• Restore Church Avenue Program in Brooklyn. The Church Avenue District Management Association received $300,000 in New York Main Street funds that will leverage an additional $795,000 and help revitalize the Church Avenue neighborhood of Brooklyn. The Church Avenue Business Improvement District will use the funds to assist mixed-use buildings on Church Ave. from East 16th to East 19th Streets and produce eight commercial units.
• Wayne County Child Care Center in the Village of Newark. Wayne County received $750,000 in NYS CDBG funding to provide adequate pre-school and child care services to area families. The funding will leverage an additional $242,000 and will help the Candy Apple Pre School construct a new facility on a three-acre site donated by the Village of Newark. More than 72% of the school's current enrollment of 66 students are low and moderate-income families. The new facility will allow the school to increase enrollment to 91, as approved by the NYS Office of Children and Family Services.
Projects meet high energy-efficiency standards outlined in NYSHCR's Green Building Initiative. Features include Energy Star appliances, water conserving fixtures, Green Label Certified floor coverings, and environmentally friendly paints, sealers, and primers.
The awards include:
• $76 million in federal and State Low Income Housing Tax Credits and subsidies;
• $28 million through the New York State Community Development Block Grant
(NYS CDBG) program, which helps eligible municipalities provide affordable housing and expand economic opportunities, principally for persons of low and moderate income;
• $15 million from the New York Main Street program, which provides financial resources and technical assistance to strengthen the State's traditional Main Streets and neighborhoods;
Lists of award winners can be found at:
NYS CDBG awards:
NY Main Street awards:
The following statements were provided in support of these awards:
Michael F. Hogan, PhD, Commissioner of the Office of Mental Health (OMH), said: "I commend Governor Paterson for his efforts ensuring that these funds will be used to offer new housing opportunities for people with mental illness, the largest and most vulnerable group among New Yorkers with significant housing needs. For the people we serve, housing is a foundation of recovery. The projects demonstrate the ongoing and improving collaboration between DHCR and OMH."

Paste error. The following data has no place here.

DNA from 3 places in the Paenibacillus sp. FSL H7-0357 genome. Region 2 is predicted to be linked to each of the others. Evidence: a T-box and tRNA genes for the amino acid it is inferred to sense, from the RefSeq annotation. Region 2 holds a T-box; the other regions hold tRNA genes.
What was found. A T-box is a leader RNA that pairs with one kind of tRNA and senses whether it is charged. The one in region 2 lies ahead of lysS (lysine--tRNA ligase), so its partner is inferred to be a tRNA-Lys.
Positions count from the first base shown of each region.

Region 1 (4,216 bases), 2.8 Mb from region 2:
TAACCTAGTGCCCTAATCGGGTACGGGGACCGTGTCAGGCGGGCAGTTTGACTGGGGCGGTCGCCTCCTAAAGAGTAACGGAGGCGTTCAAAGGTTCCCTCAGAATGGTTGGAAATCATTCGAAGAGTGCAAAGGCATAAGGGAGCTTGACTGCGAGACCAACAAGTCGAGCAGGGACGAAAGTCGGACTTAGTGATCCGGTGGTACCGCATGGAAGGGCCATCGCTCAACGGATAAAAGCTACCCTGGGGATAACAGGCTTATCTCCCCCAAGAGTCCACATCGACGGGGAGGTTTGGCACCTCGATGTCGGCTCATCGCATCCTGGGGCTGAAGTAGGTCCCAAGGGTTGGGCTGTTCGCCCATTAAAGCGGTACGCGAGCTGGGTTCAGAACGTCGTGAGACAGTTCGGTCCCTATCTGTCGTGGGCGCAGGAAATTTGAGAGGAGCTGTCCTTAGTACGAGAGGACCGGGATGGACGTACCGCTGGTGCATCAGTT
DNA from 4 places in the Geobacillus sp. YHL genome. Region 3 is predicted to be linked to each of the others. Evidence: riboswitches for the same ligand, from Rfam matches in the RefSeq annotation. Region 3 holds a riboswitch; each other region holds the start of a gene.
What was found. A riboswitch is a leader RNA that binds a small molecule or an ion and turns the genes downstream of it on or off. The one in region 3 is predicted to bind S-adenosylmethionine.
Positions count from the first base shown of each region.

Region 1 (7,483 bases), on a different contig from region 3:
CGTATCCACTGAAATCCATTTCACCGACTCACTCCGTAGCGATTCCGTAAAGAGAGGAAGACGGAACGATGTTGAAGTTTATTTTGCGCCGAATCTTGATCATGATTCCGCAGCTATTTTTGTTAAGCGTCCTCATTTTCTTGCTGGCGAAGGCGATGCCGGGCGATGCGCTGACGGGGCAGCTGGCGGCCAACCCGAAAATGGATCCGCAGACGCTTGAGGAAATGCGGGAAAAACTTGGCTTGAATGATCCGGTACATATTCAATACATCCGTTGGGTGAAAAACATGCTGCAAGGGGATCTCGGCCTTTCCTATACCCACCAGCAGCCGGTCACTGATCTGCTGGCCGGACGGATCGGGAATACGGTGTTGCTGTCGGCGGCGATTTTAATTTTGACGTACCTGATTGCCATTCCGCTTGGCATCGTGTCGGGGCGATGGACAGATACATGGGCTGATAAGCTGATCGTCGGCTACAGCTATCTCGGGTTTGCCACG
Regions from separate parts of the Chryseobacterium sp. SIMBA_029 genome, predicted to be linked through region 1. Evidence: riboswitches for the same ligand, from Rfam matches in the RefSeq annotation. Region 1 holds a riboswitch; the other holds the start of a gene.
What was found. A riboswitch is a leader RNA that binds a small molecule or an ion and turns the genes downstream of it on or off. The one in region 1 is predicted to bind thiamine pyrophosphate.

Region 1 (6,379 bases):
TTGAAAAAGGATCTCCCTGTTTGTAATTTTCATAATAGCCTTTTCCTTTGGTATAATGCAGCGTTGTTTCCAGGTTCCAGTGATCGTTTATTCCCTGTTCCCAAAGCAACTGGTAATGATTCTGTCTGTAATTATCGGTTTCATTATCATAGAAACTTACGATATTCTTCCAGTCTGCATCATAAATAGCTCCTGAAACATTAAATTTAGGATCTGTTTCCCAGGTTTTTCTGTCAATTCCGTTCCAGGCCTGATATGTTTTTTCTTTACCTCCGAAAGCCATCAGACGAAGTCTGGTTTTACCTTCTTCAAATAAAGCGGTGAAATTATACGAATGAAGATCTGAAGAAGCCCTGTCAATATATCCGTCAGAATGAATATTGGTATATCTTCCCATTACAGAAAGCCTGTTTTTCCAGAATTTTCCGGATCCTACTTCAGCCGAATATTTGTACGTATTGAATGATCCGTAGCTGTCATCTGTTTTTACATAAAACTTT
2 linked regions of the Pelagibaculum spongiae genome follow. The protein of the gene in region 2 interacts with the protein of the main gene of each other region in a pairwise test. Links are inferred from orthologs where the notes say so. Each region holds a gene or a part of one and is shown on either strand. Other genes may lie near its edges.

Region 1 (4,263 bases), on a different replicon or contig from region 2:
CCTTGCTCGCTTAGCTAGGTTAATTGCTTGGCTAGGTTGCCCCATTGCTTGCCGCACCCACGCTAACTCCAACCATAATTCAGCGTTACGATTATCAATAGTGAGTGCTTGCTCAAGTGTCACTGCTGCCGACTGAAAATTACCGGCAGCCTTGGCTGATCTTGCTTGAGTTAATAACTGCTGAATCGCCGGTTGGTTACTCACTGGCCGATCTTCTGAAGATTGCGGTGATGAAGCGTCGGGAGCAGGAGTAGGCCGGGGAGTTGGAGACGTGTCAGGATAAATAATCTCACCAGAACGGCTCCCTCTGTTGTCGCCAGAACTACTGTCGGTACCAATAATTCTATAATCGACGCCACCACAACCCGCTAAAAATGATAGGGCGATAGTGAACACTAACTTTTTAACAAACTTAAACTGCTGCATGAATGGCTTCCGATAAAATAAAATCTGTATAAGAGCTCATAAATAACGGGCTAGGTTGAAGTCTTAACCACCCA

Adolfo Carrion, Regional Administrator of the Federal Department of Housing and Urban Development (HUD), said: "HUD is pleased to be a partner with Governor Paterson and NYS DHCR Commissioner and "nyhomes" President/CEO Brian Lawlor to create and preserve affordable housing, and, just as importantly, expand economic opportunities and strengthen communities across this great State."
Duncan Barrett, President of the NYS Association for Affordable Housing (NYSAFAH), said: "The production and preservation of affordable housing is an important economic and job creation tool. NYSAFAH is pleased that the Governor and State's housing agencies are taking this step, which will benefit communities all across the State by providing more than 2,500 units of new affordable housing, creating new jobs and revitalizing downtown business districts."
Ted Houghton, Executive Director of the Supportive Housing Network of New York (SHNNY), said: "Today's awards reaffirm the State's commitment to supportive housing, the cost-effective solution to ending homelessness. We're pleased that DHCR's collaboration with the Office of Mental Health continues to grow, with financing for four new residences for people with mental illness, including the first supportive housing DHCR has funded in Nassau County. The more than 200 units of supportive housing announced today are in addition to 277 supportive units already funded this year by the State's Housing Finance Agency. This lays a strong foundation for the State to further increase supportive housing development next year, both to house vulnerable New Yorkers and to reduce dependence on expensive institutional care in tough budget times."
Peter Baynes, Executive Director of the New York State Conference of Mayors (NYCOM), said: "Main streets are the heart of New York's communities. Revitalizing our commercial cores is an integral part of revitalizing the economy of the State as a whole. The CDBG and Main Street Awards programs have proven to be a success in helping city and village officials across New York renew their downtowns, bringing businesses, residents, and shoppers back into the historic and architecturally rich centers of our communities."